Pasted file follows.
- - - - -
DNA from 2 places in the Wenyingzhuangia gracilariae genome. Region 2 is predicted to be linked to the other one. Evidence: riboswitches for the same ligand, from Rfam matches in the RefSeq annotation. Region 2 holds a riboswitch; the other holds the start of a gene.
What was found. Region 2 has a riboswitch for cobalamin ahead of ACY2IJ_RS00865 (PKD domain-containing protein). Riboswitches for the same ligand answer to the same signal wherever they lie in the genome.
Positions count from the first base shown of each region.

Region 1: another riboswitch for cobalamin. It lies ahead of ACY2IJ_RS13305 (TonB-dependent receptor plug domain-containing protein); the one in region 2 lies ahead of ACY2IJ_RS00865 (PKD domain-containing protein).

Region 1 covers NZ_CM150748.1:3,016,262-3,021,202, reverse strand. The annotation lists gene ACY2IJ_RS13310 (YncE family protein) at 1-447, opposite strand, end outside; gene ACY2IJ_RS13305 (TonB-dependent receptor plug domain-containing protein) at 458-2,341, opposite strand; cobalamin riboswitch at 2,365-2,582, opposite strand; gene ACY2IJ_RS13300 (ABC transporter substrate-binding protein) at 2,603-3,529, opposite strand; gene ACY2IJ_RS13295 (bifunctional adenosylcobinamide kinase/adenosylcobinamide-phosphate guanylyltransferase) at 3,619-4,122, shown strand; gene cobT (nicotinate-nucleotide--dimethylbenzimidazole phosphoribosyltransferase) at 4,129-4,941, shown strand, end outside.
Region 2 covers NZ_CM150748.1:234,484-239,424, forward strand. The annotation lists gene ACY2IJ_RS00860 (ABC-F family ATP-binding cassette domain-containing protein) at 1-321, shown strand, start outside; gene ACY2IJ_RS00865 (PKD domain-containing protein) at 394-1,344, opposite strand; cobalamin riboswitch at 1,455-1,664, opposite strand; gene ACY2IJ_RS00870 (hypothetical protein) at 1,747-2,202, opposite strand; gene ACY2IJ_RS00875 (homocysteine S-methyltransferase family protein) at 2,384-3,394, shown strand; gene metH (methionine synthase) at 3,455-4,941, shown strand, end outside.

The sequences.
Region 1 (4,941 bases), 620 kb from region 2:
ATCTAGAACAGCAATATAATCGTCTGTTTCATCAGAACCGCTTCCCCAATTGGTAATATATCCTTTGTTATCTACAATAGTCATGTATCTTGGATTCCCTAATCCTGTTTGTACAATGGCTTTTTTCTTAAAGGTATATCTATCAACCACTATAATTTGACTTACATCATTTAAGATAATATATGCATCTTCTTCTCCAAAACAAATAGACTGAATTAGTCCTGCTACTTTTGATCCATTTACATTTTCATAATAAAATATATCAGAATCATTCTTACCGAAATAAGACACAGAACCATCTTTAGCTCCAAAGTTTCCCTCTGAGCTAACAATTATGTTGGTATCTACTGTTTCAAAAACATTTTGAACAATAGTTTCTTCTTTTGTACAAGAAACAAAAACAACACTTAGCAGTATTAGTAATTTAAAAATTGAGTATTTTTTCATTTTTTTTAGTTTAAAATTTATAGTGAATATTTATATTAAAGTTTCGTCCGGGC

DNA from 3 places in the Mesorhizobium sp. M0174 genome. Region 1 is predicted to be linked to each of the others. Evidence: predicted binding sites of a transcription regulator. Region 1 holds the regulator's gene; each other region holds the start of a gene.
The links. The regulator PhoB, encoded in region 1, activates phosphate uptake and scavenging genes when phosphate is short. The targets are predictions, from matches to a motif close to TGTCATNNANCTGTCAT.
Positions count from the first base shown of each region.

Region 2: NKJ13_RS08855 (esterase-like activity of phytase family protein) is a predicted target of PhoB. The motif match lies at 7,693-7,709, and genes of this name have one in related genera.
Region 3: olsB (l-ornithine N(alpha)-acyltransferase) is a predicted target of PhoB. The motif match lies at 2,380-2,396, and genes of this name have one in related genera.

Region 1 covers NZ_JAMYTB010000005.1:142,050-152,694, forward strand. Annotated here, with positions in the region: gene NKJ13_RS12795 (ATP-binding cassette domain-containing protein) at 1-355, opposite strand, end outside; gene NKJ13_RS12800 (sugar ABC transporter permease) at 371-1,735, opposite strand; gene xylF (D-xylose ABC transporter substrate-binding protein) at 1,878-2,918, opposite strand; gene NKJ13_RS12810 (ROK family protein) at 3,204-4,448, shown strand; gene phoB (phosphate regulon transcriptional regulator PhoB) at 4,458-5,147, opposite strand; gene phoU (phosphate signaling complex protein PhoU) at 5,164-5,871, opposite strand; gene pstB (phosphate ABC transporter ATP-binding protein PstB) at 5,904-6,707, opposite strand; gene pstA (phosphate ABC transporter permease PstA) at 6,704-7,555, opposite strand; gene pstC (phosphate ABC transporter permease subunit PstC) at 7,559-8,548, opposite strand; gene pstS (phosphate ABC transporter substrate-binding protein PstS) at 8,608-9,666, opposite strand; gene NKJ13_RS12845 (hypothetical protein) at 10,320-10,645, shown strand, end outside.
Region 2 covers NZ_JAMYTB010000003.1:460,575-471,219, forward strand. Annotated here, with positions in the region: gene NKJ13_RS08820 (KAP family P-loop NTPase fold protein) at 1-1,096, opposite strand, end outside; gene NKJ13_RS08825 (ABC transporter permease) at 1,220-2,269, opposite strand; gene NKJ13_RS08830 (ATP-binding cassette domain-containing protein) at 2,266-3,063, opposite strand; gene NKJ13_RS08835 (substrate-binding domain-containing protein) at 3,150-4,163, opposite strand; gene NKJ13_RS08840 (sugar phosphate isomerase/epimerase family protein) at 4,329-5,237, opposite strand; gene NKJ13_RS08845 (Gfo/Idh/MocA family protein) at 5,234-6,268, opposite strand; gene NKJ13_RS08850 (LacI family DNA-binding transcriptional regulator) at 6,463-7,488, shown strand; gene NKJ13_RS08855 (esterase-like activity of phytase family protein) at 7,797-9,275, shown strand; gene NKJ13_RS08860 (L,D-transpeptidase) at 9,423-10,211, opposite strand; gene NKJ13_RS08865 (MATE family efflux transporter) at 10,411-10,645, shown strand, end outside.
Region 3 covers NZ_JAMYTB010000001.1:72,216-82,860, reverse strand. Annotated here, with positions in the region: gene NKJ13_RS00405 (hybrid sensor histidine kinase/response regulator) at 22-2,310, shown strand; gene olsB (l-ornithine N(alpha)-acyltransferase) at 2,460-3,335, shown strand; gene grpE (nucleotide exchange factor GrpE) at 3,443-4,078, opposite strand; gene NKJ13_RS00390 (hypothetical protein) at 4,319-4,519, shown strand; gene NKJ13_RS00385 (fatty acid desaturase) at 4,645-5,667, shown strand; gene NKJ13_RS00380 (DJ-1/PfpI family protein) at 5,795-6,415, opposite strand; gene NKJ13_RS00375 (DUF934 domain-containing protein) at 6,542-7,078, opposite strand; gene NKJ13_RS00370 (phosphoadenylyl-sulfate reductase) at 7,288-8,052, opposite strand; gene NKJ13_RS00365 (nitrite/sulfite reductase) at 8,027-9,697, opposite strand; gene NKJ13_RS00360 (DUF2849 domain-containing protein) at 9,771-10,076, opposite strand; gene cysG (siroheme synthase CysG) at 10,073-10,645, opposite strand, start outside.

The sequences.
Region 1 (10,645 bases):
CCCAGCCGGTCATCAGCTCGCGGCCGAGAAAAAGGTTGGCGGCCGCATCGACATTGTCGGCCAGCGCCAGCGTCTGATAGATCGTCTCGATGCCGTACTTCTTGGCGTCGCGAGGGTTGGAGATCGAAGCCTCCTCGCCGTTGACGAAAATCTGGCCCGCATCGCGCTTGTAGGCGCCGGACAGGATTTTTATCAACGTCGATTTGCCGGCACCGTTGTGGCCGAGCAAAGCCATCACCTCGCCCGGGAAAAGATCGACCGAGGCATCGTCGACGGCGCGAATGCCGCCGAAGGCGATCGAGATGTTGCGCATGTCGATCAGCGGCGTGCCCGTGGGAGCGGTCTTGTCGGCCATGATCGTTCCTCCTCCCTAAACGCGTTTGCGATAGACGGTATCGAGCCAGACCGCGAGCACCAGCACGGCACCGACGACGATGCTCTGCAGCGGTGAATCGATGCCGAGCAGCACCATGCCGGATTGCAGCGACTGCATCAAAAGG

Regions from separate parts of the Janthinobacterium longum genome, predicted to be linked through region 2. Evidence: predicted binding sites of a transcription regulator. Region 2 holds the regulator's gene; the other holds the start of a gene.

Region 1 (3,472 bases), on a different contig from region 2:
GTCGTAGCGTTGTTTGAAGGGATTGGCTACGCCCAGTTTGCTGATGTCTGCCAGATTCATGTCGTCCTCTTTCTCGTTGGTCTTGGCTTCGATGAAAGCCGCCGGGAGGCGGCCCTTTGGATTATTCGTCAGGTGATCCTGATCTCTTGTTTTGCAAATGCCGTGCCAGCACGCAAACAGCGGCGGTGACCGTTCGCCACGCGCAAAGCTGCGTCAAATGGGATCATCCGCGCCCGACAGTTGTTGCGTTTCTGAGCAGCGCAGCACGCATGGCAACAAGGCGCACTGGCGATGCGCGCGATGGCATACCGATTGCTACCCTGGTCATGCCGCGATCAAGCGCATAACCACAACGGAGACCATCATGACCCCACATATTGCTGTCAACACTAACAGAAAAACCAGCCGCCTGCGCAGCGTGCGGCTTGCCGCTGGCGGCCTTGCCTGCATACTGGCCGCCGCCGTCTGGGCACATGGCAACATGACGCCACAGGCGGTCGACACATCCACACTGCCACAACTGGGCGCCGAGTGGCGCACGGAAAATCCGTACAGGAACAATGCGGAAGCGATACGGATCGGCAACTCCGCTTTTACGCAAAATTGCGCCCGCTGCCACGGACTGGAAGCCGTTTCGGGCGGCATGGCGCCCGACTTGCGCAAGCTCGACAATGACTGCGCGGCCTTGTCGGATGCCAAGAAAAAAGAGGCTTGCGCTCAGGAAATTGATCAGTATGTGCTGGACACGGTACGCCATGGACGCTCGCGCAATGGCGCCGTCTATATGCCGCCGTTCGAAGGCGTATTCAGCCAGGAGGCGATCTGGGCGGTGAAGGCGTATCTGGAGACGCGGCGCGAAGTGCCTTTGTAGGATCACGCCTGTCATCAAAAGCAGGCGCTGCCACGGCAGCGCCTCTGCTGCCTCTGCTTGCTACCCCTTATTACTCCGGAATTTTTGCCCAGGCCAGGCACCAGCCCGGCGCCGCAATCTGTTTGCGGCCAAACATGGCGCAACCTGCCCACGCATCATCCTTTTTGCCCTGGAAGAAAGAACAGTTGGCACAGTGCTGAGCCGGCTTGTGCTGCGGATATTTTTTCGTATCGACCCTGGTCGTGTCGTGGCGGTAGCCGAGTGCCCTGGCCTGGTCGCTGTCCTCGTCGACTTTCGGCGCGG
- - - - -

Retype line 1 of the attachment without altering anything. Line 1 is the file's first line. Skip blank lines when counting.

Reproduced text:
DNA from 2 places in the Wenyingzhuangia gracilariae genome. Region 2 is predicted to be linked to the other one. Evidence: riboswitches for the same ligand, from Rfam matches in the RefSeq annotation. Region 2 holds a riboswitch; the other holds the start of a gene.